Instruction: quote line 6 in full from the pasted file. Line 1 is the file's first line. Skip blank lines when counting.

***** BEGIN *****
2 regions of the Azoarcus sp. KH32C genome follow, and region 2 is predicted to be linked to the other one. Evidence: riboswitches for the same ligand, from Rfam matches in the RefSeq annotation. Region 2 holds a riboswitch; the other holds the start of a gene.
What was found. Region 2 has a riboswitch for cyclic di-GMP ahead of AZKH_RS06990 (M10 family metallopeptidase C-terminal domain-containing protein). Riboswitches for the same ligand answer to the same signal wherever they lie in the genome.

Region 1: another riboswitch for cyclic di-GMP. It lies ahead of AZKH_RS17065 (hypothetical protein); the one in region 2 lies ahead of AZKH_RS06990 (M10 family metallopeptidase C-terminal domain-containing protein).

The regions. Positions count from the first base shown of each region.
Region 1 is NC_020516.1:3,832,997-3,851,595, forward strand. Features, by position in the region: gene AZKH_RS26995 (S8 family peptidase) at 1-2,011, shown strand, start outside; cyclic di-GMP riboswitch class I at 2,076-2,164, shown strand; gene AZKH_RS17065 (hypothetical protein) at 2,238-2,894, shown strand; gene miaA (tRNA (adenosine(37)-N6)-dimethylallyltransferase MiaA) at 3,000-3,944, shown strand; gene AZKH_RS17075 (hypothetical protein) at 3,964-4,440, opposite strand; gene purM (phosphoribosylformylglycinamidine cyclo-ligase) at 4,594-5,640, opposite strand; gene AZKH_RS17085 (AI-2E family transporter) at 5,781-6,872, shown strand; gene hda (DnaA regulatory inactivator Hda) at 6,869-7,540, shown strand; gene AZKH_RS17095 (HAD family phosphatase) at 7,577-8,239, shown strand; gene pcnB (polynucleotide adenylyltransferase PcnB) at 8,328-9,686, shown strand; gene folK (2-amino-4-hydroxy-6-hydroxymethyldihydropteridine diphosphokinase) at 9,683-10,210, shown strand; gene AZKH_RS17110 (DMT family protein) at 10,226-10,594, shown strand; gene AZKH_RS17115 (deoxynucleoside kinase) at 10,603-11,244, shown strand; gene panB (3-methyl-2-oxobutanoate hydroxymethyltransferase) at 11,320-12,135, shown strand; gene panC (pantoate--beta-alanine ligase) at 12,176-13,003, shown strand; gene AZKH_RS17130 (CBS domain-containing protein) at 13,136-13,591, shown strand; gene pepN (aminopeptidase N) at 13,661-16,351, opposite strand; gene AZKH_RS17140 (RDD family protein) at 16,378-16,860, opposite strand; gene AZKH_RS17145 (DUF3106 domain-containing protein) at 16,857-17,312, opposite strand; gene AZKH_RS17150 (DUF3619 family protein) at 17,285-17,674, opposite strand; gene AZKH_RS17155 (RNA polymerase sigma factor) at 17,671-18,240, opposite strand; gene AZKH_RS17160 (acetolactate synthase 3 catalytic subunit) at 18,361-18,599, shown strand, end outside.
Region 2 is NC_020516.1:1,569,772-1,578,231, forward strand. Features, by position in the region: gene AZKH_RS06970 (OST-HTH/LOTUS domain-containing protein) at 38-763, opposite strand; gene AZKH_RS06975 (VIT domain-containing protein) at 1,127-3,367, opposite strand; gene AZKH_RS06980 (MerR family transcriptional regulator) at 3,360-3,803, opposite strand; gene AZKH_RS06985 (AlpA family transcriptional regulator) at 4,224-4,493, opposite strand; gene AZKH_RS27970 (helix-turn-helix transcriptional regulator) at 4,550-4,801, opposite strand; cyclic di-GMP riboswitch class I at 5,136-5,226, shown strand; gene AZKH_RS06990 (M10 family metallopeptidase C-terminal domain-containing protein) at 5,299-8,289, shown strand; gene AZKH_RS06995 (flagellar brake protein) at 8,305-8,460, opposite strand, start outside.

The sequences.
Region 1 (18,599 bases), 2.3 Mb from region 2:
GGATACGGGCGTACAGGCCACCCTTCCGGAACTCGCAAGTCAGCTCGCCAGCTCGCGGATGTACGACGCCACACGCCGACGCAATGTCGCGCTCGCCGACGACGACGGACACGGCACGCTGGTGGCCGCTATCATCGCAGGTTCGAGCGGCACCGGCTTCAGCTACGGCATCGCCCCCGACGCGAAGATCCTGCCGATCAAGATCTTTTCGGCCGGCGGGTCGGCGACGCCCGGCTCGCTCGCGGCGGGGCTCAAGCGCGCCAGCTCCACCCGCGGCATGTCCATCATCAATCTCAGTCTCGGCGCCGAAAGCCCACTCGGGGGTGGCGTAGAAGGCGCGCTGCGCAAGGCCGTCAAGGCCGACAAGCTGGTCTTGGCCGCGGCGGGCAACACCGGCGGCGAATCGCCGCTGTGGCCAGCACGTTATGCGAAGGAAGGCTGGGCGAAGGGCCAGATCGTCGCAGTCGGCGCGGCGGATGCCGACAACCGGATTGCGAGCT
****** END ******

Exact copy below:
Region 2 is NC_020516.1:1,569,772-1,578,231, forward strand. Features, by position in the region: gene AZKH_RS06970 (OST-HTH/LOTUS domain-containing protein) at 38-763, opposite strand; gene AZKH_RS06975 (VIT domain-containing protein) at 1,127-3,367, opposite strand; gene AZKH_RS06980 (MerR family transcriptional regulator) at 3,360-3,803, opposite strand; gene AZKH_RS06985 (AlpA family transcriptional regulator) at 4,224-4,493, opposite strand; gene AZKH_RS27970 (helix-turn-helix transcriptional regulator) at 4,550-4,801, opposite strand; cyclic di-GMP riboswitch class I at 5,136-5,226, shown strand; gene AZKH_RS06990 (M10 family metallopeptidase C-terminal domain-containing protein) at 5,299-8,289, shown strand; gene AZKH_RS06995 (flagellar brake protein) at 8,305-8,460, opposite strand, start outside.